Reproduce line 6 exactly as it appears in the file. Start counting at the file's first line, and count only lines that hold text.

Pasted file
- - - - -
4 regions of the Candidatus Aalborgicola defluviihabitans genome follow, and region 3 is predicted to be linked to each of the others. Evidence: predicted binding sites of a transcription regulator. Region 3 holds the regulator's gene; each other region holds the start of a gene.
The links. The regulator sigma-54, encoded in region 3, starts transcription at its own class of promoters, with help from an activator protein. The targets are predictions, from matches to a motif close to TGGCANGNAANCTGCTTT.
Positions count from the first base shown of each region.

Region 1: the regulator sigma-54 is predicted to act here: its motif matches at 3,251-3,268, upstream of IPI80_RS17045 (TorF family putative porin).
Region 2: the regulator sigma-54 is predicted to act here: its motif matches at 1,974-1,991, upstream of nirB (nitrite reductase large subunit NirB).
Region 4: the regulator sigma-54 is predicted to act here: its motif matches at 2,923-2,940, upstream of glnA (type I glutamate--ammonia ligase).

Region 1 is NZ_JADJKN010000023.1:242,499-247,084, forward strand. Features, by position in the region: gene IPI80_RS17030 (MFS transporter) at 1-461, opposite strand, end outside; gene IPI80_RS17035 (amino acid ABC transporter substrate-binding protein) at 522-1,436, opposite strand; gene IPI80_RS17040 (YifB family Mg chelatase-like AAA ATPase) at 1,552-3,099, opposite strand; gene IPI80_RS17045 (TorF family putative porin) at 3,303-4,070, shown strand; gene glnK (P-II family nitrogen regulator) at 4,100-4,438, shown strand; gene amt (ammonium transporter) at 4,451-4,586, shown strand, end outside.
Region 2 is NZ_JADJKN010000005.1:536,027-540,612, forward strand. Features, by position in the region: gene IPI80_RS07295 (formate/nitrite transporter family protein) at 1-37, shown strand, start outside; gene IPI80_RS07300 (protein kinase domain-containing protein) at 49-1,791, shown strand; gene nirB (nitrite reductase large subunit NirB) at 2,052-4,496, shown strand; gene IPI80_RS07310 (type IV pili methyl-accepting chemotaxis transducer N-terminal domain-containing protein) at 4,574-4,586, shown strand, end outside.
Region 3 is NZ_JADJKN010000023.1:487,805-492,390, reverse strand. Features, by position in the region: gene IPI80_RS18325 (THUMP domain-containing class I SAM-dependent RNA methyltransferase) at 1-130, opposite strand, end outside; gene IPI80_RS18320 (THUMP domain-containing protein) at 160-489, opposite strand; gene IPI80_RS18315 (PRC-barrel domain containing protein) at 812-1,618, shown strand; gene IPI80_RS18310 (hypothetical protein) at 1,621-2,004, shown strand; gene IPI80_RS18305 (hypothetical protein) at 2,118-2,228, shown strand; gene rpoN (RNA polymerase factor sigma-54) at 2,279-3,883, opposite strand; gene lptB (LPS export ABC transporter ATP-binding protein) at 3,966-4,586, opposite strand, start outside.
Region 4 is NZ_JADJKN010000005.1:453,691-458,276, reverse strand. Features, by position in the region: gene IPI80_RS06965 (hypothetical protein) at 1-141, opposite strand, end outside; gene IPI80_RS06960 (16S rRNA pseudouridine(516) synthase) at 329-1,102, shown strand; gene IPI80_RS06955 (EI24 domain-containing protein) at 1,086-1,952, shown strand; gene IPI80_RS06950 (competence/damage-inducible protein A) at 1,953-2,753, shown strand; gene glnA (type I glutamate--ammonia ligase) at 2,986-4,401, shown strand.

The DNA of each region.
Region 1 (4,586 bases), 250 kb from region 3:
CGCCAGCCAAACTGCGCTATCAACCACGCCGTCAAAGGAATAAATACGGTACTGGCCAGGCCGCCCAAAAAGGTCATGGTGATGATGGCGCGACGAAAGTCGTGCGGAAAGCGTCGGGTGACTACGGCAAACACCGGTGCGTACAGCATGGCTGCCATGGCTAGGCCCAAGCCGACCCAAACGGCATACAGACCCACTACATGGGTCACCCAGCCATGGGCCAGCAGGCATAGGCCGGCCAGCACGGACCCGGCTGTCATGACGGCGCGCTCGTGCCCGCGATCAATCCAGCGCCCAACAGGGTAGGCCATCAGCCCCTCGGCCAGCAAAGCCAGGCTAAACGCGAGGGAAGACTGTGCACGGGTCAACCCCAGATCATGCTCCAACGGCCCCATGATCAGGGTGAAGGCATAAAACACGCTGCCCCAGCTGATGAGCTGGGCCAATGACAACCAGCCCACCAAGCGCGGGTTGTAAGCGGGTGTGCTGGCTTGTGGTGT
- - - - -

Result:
Region 4: the regulator sigma-54 is predicted to act here: its motif matches at 2,923-2,940, upstream of glnA (type I glutamate--ammonia ligase).